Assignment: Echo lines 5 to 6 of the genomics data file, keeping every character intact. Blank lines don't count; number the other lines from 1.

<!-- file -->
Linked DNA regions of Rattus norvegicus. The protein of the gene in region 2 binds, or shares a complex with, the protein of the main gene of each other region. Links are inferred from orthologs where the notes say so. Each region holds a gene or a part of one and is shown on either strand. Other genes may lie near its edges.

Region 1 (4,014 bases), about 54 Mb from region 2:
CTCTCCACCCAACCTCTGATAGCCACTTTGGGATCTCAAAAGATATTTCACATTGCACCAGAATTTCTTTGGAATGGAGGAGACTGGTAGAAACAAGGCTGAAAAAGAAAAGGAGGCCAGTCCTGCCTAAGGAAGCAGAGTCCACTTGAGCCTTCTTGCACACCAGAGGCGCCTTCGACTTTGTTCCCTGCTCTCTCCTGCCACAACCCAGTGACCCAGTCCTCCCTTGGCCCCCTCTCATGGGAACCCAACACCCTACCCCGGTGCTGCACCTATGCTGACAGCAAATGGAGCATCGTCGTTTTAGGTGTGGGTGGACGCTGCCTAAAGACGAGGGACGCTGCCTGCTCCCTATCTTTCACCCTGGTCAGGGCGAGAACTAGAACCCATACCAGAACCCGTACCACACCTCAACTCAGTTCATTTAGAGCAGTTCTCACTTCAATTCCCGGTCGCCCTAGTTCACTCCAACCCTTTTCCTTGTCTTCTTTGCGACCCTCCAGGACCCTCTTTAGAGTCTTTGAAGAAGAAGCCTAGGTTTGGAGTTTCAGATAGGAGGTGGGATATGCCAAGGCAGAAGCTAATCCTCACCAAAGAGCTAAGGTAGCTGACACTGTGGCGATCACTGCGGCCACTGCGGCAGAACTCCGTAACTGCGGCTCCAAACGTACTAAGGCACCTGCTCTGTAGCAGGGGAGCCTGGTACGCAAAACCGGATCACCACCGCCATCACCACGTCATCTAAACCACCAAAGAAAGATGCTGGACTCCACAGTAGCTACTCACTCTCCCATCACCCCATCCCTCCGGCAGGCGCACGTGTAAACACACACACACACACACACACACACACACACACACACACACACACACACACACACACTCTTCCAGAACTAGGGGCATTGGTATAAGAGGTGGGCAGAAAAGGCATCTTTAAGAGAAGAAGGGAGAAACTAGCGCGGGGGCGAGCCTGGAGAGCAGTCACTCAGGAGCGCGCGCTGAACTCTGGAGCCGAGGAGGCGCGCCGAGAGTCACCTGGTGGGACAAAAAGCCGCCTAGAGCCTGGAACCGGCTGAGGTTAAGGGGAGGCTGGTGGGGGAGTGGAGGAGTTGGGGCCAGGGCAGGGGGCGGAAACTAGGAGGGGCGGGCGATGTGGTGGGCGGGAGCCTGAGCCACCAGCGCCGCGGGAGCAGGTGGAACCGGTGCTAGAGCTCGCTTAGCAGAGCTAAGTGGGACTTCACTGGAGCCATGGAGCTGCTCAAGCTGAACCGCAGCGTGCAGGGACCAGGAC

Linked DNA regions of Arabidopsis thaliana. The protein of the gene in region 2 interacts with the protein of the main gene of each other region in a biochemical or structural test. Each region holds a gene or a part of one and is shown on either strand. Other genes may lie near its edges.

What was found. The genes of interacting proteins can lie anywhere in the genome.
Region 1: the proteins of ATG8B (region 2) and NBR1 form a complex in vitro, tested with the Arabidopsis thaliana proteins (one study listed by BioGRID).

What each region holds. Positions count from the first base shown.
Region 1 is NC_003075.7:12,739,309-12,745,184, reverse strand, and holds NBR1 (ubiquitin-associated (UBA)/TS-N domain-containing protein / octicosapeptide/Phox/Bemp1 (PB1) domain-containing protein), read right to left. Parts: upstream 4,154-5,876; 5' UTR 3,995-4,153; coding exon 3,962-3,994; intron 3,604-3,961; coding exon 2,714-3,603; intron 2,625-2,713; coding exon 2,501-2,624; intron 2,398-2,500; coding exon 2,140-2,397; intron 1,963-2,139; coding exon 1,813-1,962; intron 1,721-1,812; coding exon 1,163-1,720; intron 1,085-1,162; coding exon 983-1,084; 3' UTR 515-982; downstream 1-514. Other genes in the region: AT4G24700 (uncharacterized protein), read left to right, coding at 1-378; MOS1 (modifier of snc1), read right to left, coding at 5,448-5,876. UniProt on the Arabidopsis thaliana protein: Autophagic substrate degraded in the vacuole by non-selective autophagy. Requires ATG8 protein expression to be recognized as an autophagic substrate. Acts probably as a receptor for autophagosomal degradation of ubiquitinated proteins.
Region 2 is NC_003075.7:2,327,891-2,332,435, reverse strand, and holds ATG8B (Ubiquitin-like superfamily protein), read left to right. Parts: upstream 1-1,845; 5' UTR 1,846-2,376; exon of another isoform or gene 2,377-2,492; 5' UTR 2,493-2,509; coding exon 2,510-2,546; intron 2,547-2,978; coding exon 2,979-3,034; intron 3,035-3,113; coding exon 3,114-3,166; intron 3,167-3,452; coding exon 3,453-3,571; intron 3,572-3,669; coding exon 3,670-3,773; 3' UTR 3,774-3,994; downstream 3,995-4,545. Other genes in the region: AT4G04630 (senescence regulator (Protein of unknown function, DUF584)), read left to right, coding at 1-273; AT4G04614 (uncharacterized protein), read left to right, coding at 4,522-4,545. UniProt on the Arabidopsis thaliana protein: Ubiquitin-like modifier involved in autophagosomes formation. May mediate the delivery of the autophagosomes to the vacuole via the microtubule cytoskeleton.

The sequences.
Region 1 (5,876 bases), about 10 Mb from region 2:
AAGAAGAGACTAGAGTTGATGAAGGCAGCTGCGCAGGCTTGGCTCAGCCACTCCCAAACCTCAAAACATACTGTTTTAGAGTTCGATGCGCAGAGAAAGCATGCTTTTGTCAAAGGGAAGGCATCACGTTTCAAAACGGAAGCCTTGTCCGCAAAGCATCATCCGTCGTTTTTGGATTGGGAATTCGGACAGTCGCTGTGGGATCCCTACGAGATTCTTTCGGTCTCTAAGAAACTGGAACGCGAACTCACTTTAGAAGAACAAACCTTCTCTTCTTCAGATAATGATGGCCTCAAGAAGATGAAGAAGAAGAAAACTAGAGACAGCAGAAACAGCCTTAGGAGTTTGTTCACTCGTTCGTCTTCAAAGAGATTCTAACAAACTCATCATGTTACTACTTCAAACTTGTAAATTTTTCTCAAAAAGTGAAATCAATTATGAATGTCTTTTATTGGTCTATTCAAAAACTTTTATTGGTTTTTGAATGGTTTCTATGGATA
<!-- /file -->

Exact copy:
What was found. The genes of interacting proteins can lie anywhere in the genome.
Region 1: the proteins of ATG8B (region 2) and NBR1 form a complex in vitro, tested with the Arabidopsis thaliana proteins (one study listed by BioGRID).